High GI foods that we are told to stay away from include potatoes, rice, pasta, bread, sugar, bananas and watermelon.


What is often forgotten is that combining foods of different GI’s, and/or adding in protein and fat can dramatically lower the GI.

In one particular study a high glycemic potato was consumed in a meal and without. When consumed in a meal containing proteins and fats the meal was low GI. The researchers concluded that individual food GIs are worthless when trying to determine the GI of a mixed meal.

The GI of food is relevant if you were to consume a Coca-Cola on its own. If you wish to eat your beloved potato have it in a mixed meal like you were going to anyways.

The potato has been horribly mistreated.

Hopefully you didn’t hear it from me.



I discussed this in detail the other day and decided it was important enough to deserve a summary.

In the world of weight loss what works best for us is unique to our own. Low carb diets can be effective for improving body composition and health. Those coaches who continue to deny scientific evidence will have us believe that going low carb provides a metabolic advantage for fat loss compared to a non-low carb approach. Their approach may get you results, however, it will do so no faster than any other approach where protein intake is kept high enough and a consistent calorie deficit is sustained.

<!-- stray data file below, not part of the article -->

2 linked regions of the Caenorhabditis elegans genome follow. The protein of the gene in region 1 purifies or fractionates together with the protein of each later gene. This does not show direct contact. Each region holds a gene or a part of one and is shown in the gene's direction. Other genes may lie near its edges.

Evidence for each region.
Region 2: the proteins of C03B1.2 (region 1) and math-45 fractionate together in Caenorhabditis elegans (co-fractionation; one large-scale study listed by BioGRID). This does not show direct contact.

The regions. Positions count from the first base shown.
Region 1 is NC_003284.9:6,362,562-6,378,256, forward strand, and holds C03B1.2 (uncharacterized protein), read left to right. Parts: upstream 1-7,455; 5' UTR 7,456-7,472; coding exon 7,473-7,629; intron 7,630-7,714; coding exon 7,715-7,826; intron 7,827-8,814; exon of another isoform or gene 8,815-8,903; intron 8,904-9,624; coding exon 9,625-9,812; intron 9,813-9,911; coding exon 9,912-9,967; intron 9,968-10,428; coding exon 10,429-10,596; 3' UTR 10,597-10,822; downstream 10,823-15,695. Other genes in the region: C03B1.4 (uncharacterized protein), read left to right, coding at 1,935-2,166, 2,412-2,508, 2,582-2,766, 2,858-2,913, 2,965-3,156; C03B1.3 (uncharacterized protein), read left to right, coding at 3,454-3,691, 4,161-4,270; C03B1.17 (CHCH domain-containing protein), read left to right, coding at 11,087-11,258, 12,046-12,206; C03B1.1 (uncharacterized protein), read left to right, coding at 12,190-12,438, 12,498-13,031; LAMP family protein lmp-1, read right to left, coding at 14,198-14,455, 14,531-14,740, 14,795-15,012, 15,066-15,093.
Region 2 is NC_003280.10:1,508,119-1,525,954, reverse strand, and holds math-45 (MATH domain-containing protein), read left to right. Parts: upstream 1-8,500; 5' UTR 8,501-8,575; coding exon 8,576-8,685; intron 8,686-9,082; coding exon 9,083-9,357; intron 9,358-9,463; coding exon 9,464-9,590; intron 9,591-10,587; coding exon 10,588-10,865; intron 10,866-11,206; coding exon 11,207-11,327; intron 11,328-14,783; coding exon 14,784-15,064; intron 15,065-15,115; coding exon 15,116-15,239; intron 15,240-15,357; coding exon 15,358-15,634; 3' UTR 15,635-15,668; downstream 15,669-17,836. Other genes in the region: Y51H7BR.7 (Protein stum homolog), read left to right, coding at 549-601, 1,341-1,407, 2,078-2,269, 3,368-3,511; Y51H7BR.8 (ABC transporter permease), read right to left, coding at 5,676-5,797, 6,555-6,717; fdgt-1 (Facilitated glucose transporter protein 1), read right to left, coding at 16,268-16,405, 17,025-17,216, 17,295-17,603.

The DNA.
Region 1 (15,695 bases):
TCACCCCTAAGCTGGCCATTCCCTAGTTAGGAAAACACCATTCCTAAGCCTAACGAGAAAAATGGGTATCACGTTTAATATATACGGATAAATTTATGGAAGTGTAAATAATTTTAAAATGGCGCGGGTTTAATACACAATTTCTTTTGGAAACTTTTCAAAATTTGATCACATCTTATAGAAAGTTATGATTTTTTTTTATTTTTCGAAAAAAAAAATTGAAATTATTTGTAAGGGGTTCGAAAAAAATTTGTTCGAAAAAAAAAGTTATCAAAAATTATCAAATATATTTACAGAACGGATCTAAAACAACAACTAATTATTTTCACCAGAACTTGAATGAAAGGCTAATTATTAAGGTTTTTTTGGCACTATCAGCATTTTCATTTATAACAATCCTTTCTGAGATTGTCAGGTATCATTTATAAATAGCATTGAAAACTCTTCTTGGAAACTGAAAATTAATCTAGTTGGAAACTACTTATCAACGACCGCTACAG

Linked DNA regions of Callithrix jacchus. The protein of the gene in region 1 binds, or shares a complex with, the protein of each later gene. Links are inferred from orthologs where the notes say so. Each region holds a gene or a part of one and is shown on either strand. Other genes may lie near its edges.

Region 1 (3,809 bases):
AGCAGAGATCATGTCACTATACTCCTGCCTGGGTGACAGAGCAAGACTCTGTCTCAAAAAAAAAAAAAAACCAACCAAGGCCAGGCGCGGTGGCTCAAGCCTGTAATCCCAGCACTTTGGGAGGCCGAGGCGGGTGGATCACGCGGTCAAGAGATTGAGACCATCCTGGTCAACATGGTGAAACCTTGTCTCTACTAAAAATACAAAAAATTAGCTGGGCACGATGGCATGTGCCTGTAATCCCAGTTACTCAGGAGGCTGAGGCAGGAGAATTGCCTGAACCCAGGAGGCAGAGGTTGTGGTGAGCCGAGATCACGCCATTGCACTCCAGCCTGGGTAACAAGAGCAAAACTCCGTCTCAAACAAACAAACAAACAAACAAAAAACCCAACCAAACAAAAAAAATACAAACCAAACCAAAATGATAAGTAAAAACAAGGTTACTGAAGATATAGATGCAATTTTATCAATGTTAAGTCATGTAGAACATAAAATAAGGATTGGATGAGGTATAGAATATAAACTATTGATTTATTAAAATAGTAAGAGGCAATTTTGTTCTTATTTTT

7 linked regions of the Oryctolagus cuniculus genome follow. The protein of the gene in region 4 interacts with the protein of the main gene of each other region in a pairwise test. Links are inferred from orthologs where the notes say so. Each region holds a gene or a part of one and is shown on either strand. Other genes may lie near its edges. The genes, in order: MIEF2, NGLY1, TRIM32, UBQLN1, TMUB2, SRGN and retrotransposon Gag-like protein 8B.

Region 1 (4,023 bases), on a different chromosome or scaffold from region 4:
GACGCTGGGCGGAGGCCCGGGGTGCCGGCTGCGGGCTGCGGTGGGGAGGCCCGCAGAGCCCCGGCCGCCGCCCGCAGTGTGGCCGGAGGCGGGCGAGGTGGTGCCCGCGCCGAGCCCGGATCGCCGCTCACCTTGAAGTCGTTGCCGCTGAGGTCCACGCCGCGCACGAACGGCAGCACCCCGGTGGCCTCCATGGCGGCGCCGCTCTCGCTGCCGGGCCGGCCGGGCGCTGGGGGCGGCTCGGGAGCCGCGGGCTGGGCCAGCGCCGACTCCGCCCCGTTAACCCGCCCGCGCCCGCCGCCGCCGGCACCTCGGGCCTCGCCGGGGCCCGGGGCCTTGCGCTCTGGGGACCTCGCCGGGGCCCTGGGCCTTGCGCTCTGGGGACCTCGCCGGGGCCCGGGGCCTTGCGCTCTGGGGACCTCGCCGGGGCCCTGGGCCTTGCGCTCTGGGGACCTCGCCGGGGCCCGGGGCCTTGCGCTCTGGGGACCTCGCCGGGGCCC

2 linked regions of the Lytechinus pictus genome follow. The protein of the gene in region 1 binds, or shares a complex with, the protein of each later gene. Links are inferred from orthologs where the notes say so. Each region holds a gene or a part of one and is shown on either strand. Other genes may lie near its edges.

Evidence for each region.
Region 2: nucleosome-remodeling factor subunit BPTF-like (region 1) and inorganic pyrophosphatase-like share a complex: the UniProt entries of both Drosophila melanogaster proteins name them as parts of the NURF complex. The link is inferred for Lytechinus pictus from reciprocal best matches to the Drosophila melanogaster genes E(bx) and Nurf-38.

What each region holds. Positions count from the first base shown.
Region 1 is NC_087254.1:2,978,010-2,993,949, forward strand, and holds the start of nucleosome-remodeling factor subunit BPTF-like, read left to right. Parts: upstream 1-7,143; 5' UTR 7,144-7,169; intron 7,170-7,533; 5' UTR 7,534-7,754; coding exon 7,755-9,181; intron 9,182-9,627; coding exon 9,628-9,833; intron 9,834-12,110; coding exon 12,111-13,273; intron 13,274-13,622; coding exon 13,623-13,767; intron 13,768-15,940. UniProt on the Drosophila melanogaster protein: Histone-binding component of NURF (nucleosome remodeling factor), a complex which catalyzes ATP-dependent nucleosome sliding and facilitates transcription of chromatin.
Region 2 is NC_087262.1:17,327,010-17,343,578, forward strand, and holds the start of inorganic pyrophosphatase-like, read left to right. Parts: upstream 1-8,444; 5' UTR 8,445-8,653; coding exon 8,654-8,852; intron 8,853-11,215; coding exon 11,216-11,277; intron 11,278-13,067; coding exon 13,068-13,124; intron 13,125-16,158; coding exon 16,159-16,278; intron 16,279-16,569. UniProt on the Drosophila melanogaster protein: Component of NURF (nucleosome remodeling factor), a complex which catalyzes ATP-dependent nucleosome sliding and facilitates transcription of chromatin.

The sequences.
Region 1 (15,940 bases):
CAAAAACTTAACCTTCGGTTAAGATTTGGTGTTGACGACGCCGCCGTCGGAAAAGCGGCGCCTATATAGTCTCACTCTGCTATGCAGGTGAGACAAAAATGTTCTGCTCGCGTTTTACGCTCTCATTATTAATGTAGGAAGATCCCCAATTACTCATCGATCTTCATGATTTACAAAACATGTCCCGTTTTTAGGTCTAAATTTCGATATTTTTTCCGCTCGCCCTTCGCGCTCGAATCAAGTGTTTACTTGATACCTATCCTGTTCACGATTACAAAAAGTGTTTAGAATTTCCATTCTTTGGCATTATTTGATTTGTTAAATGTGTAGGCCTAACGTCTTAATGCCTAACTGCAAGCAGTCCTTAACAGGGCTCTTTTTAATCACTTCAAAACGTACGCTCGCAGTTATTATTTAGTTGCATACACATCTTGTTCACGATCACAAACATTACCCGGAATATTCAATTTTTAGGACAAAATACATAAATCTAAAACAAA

Each day new clients tells me they are eating “healthy.” A client may explain that they eat a lot of fruit, vegetables, lean meats, gluten free, no carbs, you name it. I even get told that my nutritional services won’t be required!I reply by asking my new client why they are overweight, or why they don’t have the toned abs and legs of their dreams.Often my new client doesn’t know how to respond.

The reality is that just because you eat “healthy” it does not mean you will lose weight.

Overriding all, if you eat more calories than you burn you WILL put on weight. Everyone defines healthy eating differently, and it is very easy to overeat on a “healthy” eating plan. To ensure success you need to understand how many calories are in each meal you eat. Just making the change to “healthy” has no magical weight loss properties.

If you aren’t tracking calories you’re fiddling in the dark.